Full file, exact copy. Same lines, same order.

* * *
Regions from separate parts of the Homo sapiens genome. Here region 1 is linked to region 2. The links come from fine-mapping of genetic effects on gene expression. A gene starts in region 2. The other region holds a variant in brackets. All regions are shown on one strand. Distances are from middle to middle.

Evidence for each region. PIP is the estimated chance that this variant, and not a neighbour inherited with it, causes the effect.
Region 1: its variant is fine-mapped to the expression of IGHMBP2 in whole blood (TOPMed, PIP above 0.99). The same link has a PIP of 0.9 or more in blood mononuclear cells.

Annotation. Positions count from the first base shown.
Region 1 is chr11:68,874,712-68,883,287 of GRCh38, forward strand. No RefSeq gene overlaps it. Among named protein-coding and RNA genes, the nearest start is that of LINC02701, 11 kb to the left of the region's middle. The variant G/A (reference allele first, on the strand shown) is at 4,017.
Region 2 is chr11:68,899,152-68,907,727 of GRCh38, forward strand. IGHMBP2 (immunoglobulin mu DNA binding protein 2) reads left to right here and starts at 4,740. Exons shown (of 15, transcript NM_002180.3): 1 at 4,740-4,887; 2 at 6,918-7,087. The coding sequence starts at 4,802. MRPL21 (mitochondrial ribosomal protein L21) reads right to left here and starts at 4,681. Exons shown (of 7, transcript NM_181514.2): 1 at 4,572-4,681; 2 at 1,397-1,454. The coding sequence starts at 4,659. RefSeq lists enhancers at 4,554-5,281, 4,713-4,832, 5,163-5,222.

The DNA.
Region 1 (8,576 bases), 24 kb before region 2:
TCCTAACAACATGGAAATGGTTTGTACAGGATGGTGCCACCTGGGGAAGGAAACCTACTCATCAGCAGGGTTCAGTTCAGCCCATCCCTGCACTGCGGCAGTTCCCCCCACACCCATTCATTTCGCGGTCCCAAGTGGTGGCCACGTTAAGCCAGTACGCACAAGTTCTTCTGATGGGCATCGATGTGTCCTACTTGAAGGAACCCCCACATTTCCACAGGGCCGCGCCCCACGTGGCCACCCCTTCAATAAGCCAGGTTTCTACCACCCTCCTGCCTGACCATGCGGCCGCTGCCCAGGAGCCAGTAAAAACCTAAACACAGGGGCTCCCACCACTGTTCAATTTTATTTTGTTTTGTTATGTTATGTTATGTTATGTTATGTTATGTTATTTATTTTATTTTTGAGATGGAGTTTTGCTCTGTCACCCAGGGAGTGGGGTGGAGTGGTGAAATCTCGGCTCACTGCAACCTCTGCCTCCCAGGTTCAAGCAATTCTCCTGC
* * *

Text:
Regions from separate parts of the Homo sapiens genome. Here region 1 is linked to region 2. The links come from fine-mapping of genetic effects on gene expression. A gene starts in region 2. The other region holds a variant in brackets. All regions are shown on one strand. Distances are from middle to middle.

Evidence for each region. PIP is the estimated chance that this variant, and not a neighbour inherited with it, causes the effect.
Region 1: its variant is fine-mapped to the expression of IGHMBP2 in whole blood (TOPMed, PIP above 0.99). The same link has a PIP of 0.9 or more in blood mononuclear cells.

Annotation. Positions count from the first base shown.
Region 1 is chr11:68,874,712-68,883,287 of GRCh38, forward strand. No RefSeq gene overlaps it. Among named protein-coding and RNA genes, the nearest start is that of LINC02701, 11 kb to the left of the region's middle. The variant G/A (reference allele first, on the strand shown) is at 4,017.
Region 2 is chr11:68,899,152-68,907,727 of GRCh38, forward strand. IGHMBP2 (immunoglobulin mu DNA binding protein 2) reads left to right here and starts at 4,740. Exons shown (of 15, transcript NM_002180.3): 1 at 4,740-4,887; 2 at 6,918-7,087. The coding sequence starts at 4,802. MRPL21 (mitochondrial ribosomal protein L21) reads right to left here and starts at 4,681. Exons shown (of 7, transcript NM_181514.2): 1 at 4,572-4,681; 2 at 1,397-1,454. The coding sequence starts at 4,659. RefSeq lists enhancers at 4,554-5,281, 4,713-4,832, 5,163-5,222.

The DNA.
Region 1 (8,576 bases), 24 kb before region 2:
TCCTAACAACATGGAAATGGTTTGTACAGGATGGTGCCACCTGGGGAAGGAAACCTACTCATCAGCAGGGTTCAGTTCAGCCCATCCCTGCACTGCGGCAGTTCCCCCCACACCCATTCATTTCGCGGTCCCAAGTGGTGGCCACGTTAAGCCAGTACGCACAAGTTCTTCTGATGGGCATCGATGTGTCCTACTTGAAGGAACCCCCACATTTCCACAGGGCCGCGCCCCACGTGGCCACCCCTTCAATAAGCCAGGTTTCTACCACCCTCCTGCCTGACCATGCGGCCGCTGCCCAGGAGCCAGTAAAAACCTAAACACAGGGGCTCCCACCACTGTTCAATTTTATTTTGTTTTGTTATGTTATGTTATGTTATGTTATGTTATGTTATTTATTTTATTTTTGAGATGGAGTTTTGCTCTGTCACCCAGGGAGTGGGGTGGAGTGGTGAAATCTCGGCTCACTGCAACCTCTGCCTCCCAGGTTCAAGCAATTCTCCTGC